If You Order This Drink at the Bar, You Might Just Be a Psychopath

What really makes a psychopath? Pop culture has hammered a certain image in our heads, but science may have a better idea, at least when it comes to booze.

Study reveals ordering gin and tonics make you more likely to be a psychopathPhoto: Shutterstock

If You Like This Drink, You Might Be a Psychopath

Psychopaths can be picky. For example, if you’re waiting in line at your local coffee shop and the guy in front of you is unnervingly insistent on his coffee being black, you might just be in the queue next to a psychopath. But when happy hour rolls around, how are we supposed to weed out the mad among us?

According to Men’s Health, you need to keep your eyes peeled for those lime wedges and quinine-laced bubbles because psychopaths love the bitter bite of a gin and tonic. A study conducted by Austria’s Innsbruck University ran two trials on a research group of 953 participants, with eyes toward finding a link between food and drink preferences and “malevolent personality traits.” (Discover the rarest personality type in the world.)

One half of the experiment involved the participants assessing a list of bitter, sour, sweet, and salty foods and drinks on a scale of one to six. The other half of the study involved a personality questionnaire which would gauge each participant’s levels of “Machiavellianism, psychopathy, narcissism, everyday sadism, trait aggression, and the Big Five factors of personality.” (Here’s what your eye colour can reveal about your health and personality.)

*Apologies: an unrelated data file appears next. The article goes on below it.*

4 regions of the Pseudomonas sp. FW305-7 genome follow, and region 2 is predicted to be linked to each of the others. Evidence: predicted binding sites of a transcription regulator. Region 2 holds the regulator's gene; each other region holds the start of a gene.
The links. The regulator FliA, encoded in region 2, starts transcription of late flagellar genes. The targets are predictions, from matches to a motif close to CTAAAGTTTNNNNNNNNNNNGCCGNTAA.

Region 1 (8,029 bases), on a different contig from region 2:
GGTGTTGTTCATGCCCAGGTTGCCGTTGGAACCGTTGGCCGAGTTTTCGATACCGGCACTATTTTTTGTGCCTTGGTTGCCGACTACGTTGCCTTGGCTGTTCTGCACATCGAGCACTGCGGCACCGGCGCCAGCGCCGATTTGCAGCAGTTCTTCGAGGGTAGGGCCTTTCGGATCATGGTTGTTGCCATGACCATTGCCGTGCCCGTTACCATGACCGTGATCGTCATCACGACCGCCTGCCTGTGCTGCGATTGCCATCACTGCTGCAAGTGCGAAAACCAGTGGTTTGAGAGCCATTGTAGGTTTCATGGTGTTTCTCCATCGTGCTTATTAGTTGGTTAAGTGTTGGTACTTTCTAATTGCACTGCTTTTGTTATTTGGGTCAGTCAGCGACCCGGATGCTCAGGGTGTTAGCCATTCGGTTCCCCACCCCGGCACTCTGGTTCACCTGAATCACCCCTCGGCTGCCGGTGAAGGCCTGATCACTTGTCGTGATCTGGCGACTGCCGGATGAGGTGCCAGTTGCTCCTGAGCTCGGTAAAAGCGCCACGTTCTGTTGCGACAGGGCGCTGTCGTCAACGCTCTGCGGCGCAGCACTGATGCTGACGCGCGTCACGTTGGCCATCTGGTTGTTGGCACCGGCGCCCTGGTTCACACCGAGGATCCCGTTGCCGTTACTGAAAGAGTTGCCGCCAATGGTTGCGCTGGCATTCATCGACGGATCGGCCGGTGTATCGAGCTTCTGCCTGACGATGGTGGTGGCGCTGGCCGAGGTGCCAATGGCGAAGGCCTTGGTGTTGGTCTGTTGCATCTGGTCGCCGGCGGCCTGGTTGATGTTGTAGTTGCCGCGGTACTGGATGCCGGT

The paper cites several studies which link a bitter food/drink preference, also known as “Supertasting,” to “increased emotionality” and differences in food consumption habits, but makes a point to mentioned that “To our knowledge, this is the first research linking taste preferences to  antisocial personality traits.” The study may be the first of its kind, but the authors claim that it stands on solid footing.

“The data thereby provide novel insights into the relationship between personality and the ubiquitous behaviours of eating and drinking by consistently demonstrating a robust relation between increased enjoyment of bitter foods and heightened sadistic proclivities,” notes the study. 

If your blind date is taking his dessert with a grain of cacao, maybe take his eerie kindness with a grain of salt. And if your discussion turns to music, keep an eye out for these tunes—psychopaths do have musical preferences, after all.

Originally Published on Reader's Digest

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